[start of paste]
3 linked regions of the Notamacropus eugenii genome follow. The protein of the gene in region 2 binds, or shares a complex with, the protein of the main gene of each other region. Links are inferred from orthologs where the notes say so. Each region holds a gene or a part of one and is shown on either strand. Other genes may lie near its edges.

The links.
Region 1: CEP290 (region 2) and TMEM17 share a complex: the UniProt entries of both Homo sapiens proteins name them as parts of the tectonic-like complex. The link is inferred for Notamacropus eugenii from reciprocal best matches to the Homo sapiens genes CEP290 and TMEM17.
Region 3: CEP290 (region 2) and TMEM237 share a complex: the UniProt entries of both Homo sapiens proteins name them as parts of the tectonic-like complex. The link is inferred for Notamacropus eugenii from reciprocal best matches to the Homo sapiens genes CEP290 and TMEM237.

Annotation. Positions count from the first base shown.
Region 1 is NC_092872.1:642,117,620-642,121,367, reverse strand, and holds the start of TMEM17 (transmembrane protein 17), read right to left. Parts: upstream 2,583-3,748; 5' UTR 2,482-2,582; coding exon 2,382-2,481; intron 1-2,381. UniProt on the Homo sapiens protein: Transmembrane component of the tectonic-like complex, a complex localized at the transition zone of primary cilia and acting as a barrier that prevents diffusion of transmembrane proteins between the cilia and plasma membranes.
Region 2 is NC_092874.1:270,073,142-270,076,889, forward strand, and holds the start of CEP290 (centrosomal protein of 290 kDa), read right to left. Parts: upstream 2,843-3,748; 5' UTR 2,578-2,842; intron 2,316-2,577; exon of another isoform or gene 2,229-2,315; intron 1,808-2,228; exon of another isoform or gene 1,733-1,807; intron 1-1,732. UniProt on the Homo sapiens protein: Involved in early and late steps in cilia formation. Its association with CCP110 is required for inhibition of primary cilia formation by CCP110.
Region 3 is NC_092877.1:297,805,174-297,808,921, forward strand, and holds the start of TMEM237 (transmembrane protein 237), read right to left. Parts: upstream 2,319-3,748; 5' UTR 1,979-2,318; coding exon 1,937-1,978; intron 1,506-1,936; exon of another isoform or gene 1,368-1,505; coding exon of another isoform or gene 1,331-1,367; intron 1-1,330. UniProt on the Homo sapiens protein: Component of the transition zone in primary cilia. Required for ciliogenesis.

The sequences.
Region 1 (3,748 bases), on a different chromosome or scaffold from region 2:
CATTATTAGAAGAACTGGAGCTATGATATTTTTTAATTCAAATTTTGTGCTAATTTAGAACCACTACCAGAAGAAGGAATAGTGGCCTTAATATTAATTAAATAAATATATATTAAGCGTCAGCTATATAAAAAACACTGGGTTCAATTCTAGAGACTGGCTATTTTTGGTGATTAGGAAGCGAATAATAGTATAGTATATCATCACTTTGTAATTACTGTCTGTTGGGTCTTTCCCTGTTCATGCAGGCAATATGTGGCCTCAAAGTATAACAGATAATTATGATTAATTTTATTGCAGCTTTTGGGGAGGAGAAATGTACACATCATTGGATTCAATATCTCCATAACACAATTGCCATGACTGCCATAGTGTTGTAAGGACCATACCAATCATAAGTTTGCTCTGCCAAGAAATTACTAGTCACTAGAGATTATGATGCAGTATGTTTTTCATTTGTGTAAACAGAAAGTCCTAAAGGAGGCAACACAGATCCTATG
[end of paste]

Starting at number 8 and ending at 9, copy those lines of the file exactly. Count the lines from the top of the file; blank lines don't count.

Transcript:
Region 3 is NC_092877.1:297,805,174-297,808,921, forward strand, and holds the start of TMEM237 (transmembrane protein 237), read right to left. Parts: upstream 2,319-3,748; 5' UTR 1,979-2,318; coding exon 1,937-1,978; intron 1,506-1,936; exon of another isoform or gene 1,368-1,505; coding exon of another isoform or gene 1,331-1,367; intron 1-1,330. UniProt on the Homo sapiens protein: Component of the transition zone in primary cilia. Required for ciliogenesis.

The sequences.